Maybe in his 2nd term, Wolf can get the frackers to pay their fair share…


frakBy Bob Quarteroni

So, sanity to the north of us has been joined by sanity to the south of us, leaving an island of environmental lunacy here in Pennsyl(less)vania.

That’s because Maryland has joined New York in banning fracking, putting the good of the environment and its people above the good of the gas companies, the lawmakers sucking – tick-like — campaign money off of them, and landowners reaping rewards for puncturing the land.

And this was a real shocker because Maryland’s governor, Larry Hogan, is a rock-ribbed pro-business Republican.

But in a rare non-partisan  — and eminently sensible — move, he signed a bill totally banning fracking in the state, saying “The possible environmental risks of fracking simply outweigh any potential benefits…”

Maryland follows New York, which in 2015 became the first state with significant shale gas potential to ban fracking. The Empire State’s decision came after seven years of extensive study of the environmental and health impact of fracking.

Which leaves us in the middle, bloated with gas but light on political will, commonsense and environmental concern.

But you say, you are dead wrong. Fracking is a good thing. Look at the jobs, look at the low natural gas prices, look at the economic development, look at the money flowing across the commonwealth from this mass gas dash.

To which I say, look at the drinking water contamination, health care costs, wastewater disposal mess, habitat destruction, methane pollution and its impact on climate change, air pollution, exposure to toxic chemicals, gas explosion blowout dangers and fracking-induced earthquakes.

That list could easily be tripled but you get the general idea of the true fun facts of fracking here in Gasland. The whole bloated mess is nicely summed up by Environment America.

“Over the past decade, fracking has spread rapidly, leaving a trail of contaminated water, polluted air, and marred landscapes in its wake. However, the true costs of fracking…are likely to be borne by the public, rather than the oil and gas industry. And as with the damage done by previous extractive booms, the public may experience these costs for decades to come.”

Aware of all this and more, both New York and Maryland did the right thing, and banned fracking.

Here? Just the opposite. Gov. Wolf, once called the most liberal governor in the nation by Inside.Gov, has drilled countless holes in that now hollow claim.

In late March, he released a report from a study that found  that Pennsylvania could support as many as four more ethane cracker plants, along with the one already ok’d in Beaver County.

And these cracker plants are such fun things.

According to, the proposed plant Royal Dutch Shell might build in Beaver County “would have the potential to rank among the top 10 air polluters in an area struggling with federal limits, based on estimates in its application for a state air permit.”

How a liberal like Wolf could have flopped on his back and started acting like a loyal spaniel for the gas industry leads to some interesting speculation. Worry about his political future? Realpolitiks?  Industry pressure? We can only guess.

But he’s all in on it, that’s for sure. Instances abound.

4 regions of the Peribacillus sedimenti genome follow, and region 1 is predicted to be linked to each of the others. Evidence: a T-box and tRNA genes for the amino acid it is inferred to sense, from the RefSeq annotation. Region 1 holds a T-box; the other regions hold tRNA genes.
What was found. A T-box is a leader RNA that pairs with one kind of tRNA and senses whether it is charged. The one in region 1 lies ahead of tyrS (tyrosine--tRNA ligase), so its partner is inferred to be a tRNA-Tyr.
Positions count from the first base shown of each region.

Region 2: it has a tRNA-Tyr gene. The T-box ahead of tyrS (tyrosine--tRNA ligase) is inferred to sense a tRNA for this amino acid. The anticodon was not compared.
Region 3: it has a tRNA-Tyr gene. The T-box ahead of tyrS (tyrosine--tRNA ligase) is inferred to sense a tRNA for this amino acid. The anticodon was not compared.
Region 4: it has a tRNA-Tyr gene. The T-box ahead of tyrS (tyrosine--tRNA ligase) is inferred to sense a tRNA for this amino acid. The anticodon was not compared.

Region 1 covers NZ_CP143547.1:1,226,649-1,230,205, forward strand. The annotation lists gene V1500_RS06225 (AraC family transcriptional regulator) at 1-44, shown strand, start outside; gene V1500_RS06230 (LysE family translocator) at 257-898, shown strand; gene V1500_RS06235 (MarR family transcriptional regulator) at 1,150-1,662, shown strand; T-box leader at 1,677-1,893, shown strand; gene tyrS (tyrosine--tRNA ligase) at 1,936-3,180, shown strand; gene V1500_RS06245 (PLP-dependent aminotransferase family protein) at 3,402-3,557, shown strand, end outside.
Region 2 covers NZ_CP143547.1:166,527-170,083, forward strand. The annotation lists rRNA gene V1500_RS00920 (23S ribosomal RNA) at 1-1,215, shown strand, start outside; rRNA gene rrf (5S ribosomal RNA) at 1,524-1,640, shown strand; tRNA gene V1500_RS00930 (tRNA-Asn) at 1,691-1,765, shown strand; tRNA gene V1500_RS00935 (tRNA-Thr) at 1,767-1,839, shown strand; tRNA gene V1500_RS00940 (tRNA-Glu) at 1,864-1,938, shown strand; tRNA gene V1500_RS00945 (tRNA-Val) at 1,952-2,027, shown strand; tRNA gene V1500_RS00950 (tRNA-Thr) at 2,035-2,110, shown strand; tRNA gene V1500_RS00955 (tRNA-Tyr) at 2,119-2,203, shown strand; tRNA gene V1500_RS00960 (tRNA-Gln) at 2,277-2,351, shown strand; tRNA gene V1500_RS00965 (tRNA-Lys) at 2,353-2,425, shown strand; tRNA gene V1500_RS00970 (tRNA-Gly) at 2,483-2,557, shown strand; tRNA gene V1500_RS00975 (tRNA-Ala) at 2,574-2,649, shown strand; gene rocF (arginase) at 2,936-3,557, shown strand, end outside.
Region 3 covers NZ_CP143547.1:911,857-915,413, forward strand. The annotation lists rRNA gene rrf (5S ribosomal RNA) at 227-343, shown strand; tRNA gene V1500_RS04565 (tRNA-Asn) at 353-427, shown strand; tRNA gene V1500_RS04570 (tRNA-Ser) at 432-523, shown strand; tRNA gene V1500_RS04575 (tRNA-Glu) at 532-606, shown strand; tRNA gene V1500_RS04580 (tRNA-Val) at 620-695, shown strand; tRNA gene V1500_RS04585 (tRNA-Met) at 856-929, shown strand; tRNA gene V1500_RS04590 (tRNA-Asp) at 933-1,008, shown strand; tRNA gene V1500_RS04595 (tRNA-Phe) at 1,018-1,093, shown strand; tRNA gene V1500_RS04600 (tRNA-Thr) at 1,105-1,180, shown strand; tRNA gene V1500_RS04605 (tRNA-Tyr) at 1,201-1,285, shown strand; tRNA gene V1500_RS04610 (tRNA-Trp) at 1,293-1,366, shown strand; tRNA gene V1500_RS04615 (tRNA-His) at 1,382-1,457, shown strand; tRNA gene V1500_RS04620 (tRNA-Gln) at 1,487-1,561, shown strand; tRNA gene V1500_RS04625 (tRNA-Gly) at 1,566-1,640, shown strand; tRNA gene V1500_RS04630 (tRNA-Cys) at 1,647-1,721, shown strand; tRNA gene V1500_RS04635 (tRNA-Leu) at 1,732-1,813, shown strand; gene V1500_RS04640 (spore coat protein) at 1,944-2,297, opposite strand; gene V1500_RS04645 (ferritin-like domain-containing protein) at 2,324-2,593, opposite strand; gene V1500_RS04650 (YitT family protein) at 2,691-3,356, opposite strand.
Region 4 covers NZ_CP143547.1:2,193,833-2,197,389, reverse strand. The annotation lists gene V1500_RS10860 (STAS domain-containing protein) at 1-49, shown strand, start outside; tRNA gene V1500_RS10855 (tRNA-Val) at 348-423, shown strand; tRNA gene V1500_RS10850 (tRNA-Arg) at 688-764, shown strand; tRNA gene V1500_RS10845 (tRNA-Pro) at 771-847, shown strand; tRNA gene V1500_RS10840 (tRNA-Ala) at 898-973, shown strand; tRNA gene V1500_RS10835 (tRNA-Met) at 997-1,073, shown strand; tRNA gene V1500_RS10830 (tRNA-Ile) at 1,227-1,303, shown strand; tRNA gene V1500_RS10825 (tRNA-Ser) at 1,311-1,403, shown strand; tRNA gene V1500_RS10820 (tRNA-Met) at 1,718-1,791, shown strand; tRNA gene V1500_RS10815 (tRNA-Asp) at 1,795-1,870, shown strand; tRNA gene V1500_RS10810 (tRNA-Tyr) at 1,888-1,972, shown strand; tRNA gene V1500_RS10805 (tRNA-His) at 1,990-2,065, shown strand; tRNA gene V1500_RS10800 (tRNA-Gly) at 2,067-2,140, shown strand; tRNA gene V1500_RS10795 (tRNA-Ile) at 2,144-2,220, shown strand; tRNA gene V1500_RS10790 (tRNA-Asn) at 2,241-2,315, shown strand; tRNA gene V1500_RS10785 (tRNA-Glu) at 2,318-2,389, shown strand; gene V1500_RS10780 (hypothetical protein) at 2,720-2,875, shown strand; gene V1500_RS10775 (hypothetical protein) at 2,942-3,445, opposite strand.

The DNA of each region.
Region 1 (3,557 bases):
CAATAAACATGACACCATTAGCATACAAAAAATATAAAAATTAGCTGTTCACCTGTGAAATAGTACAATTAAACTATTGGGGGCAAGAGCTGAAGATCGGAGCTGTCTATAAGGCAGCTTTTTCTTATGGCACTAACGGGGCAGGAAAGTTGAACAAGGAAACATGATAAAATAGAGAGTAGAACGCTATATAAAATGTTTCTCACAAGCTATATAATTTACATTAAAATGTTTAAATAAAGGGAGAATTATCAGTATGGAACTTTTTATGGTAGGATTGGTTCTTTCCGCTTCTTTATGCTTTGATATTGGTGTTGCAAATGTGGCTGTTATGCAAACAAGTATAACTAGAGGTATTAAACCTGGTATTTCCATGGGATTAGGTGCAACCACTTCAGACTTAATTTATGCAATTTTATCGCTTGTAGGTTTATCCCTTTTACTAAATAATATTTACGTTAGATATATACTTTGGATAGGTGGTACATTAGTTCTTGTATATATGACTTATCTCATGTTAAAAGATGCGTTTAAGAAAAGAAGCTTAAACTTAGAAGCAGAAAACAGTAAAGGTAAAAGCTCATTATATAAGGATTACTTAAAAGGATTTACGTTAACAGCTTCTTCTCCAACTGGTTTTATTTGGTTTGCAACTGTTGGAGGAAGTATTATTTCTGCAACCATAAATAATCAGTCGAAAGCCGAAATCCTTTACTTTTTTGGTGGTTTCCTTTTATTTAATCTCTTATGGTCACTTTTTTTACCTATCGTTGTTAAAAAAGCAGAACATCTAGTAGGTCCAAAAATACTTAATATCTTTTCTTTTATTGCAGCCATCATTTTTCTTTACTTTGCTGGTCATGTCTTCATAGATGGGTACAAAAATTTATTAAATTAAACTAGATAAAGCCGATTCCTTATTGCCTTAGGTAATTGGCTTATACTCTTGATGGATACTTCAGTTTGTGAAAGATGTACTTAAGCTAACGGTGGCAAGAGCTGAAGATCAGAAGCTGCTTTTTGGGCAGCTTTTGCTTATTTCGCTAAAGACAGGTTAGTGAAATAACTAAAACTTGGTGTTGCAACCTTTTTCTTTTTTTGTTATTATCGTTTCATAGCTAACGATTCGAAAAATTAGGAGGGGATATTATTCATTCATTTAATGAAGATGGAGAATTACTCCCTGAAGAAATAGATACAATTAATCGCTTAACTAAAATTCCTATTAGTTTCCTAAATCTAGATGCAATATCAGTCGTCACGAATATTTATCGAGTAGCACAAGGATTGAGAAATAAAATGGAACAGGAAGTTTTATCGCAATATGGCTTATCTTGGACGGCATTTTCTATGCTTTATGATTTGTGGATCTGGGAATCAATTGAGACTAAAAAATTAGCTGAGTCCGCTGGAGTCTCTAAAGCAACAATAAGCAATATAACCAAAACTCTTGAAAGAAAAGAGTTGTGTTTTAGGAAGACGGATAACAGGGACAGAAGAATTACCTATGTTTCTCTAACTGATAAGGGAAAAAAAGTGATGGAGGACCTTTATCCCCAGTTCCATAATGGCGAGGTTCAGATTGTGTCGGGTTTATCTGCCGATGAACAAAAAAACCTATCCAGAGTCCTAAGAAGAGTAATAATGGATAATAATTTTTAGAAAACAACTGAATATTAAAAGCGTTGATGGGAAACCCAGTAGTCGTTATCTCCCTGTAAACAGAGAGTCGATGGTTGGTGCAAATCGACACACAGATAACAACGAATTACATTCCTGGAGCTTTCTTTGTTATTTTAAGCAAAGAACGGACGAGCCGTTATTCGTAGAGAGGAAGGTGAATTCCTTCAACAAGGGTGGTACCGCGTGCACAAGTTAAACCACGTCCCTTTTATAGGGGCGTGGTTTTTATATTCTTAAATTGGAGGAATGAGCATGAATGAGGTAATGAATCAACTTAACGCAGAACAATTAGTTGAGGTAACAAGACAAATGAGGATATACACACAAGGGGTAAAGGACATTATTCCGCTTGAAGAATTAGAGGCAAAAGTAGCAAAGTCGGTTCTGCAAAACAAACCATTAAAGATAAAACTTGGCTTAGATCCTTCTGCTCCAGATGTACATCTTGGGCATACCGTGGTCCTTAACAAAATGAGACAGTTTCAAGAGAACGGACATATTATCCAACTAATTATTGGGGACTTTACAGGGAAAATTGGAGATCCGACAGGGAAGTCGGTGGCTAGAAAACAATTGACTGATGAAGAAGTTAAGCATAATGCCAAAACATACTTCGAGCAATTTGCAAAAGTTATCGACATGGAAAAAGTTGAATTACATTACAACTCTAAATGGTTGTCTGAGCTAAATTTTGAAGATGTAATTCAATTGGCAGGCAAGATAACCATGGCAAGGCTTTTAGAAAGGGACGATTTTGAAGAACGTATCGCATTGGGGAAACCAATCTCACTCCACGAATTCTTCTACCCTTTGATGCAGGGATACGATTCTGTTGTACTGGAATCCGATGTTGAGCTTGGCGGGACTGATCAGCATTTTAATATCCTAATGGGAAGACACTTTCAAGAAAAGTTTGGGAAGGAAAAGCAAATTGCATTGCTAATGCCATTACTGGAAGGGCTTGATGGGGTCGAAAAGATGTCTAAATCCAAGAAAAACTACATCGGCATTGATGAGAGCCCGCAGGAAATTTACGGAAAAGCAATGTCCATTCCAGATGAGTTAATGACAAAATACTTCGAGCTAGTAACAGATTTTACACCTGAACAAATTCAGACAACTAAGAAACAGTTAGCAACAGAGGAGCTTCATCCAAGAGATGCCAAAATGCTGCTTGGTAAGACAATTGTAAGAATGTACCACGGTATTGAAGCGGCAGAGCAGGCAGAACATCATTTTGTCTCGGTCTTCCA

On Wolf’s Watch, the Department of Environmental Protection, responding to Right-to-Know requests, reported that it had approved 47 new natural gas power plants since the beginning of 2014.

As Will Bunch said in, said “Pennsylvania should ban fracking — but that clearly won’t happen in the near future, not with so many members of our thoroughly corrupt legislature still milking the cash cow of Big Oil and Gas.”

Wolf’s lapdog act isn’t reserved for just the energy companies, he’s also being tickled in the belly by his fellow traveler, Donald Trump.

In a Pittsburgh speech at a fracking conference last September Trump outlined his scorched-earth policy, promising to lift environmental regulations and open federal lands to oil and gas production.

“I am going to lift the restrictions on American energy and allow this wealth to pour into our communities — including right here in Pennsylvania. The shale energy revolution will unleash massive wealth for American workers and families.”

So, while we’re sandwiched by two going-clean states, we’re also saddled with two going-nowhere-on-the environment political big dogs, barking out miasmas to choke us all.

What can we do?

We have to channel the nascent grass-roots fervor that Trump’s election has aroused and use that energy to stand up to the power brokers, the pay-to-play politicians, the turncoat governors, the powerful lobbyists and the deep pocketed energy companies.

And we have to be willing to pay more — and I have no idea how much more that would be – for natural gas if we hope to have the wherewithal to hold the energy companies to more stringent operating guidelines, to hire sufficient enforcement personnel, to mitigate the environmental messes the companies inevitably cause and to keep fighting for clean renewable energy sources as an alternative to the gas blast.

What else can we do?

Especially when you consider the state of confusion we live in – the dirty meat in a clean gas-free sandwich — where the “most liberal governor” in the nation has to learn an environmental lesson from a staunchly conservative Republican governor

Forget political labels, just color Wolf opaque to reason and very, very stupid for not seeing the environmental light, as Maryland has so clearly done.

Author: luzerne2112

As I get older -- and I'm 70 now -- I seem to find more and more that nature is the true source of peace, inspiration and, most of all, the truth the passeth understanding. Though my knowledge is sketchy and superficial, I wanted to share it while I can.

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